Significant reduction of PM2.5 in eastern China due to regional-scale emission control: evidence from SORPES in 2011–2018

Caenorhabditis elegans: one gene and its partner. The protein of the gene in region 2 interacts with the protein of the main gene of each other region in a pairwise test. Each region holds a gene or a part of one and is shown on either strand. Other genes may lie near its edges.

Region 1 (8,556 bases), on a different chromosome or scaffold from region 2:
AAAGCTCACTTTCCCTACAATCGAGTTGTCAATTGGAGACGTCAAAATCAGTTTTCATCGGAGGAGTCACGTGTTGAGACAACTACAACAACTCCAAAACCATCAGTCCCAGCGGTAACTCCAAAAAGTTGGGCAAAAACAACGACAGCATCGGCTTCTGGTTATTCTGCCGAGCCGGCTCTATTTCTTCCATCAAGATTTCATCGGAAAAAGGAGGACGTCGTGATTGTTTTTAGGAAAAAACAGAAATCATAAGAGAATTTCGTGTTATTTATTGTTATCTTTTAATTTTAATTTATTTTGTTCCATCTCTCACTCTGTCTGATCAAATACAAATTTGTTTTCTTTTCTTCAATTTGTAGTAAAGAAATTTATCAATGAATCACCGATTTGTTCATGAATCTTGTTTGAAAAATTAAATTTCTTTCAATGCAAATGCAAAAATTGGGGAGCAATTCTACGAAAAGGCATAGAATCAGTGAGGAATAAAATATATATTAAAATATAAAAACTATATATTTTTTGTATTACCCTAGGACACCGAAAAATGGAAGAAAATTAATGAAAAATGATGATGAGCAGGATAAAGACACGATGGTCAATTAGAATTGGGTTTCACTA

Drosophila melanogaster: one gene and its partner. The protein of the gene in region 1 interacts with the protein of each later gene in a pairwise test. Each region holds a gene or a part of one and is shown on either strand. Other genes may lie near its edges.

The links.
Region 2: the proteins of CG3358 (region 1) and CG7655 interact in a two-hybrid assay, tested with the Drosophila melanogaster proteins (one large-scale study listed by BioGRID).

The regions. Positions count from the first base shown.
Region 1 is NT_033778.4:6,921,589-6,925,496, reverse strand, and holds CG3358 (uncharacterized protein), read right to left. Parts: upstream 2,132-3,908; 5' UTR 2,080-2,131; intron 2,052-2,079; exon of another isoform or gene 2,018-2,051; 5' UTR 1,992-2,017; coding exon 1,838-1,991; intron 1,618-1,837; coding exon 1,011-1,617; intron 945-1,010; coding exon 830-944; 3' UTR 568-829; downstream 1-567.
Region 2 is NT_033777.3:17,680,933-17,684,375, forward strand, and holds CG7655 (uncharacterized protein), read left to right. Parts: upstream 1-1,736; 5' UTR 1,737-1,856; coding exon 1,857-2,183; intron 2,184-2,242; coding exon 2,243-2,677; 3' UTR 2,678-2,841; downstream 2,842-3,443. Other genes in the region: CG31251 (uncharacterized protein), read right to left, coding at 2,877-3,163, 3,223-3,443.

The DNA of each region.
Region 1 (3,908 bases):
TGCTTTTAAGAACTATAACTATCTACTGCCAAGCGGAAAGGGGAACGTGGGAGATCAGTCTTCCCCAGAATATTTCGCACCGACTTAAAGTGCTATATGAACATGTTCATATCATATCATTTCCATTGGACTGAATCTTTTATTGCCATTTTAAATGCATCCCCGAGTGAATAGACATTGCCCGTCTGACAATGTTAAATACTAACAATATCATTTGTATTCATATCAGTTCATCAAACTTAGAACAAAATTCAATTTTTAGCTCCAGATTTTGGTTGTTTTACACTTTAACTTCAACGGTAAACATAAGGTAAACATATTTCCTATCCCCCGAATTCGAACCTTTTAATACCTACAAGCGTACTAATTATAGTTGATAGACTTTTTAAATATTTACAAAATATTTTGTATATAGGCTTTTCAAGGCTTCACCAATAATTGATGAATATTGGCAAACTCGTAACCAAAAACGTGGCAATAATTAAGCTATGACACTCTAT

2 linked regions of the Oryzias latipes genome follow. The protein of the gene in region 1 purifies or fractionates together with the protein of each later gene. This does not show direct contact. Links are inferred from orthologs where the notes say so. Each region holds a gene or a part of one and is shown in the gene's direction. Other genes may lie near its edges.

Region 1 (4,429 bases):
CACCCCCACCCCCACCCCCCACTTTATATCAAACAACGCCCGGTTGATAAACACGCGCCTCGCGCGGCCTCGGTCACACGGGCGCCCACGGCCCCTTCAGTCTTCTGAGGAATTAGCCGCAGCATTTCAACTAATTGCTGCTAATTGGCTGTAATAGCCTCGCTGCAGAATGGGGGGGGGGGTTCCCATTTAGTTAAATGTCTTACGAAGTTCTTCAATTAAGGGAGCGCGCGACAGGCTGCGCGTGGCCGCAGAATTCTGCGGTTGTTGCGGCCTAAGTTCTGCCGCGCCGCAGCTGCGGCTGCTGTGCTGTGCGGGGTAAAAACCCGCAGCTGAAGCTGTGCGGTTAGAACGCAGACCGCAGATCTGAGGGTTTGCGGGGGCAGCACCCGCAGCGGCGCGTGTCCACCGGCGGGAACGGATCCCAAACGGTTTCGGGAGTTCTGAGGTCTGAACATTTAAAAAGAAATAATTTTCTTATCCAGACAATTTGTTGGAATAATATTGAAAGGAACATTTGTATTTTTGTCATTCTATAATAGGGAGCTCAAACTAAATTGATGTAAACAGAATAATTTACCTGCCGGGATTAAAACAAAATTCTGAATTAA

Haze pollution caused by PM2.5 is the largest air quality concern in China in recent years. Long-term measurements of PM2.5 and the precursors and chemical speciation are crucially important for evaluating the efficiency of emission control, understanding formation and transport of PM2.5 associated with the change of meteorology, and accessing the impact of human activities on regional climate change. Here we reported long-term continuous measurements of PM2.5, chemical components, and their precursors at a regional background station, the Station for Observing Regional Processes of the Earth System (SORPES), in Nanjing, eastern China, since 2011. We found that PM2.5 at the station has experienced a substantial decrease (−9.1 % yr−1), accompanied by even a very significant reduction of SO2 (−16.7 % yr−1), since the national “Ten Measures of Air” took action in 2013. Control of open biomass burning and fossil-fuel combustion are the two dominant factors that influence the PM2.5 reduction in early summer and winter, respectively. In the cold season (November–January), the nitrate fraction was significantly increased, especially when air masses were transported from the north. More NH3 available from a substantial reduction of SO2 and increased oxidization capacity are the main factors for the enhanced nitrate formation. The changes of year-to-year meteorology have contributed to 24 % of the PM2.5 decrease since 2013. This study highlights several important implications on air pollution control policy in China.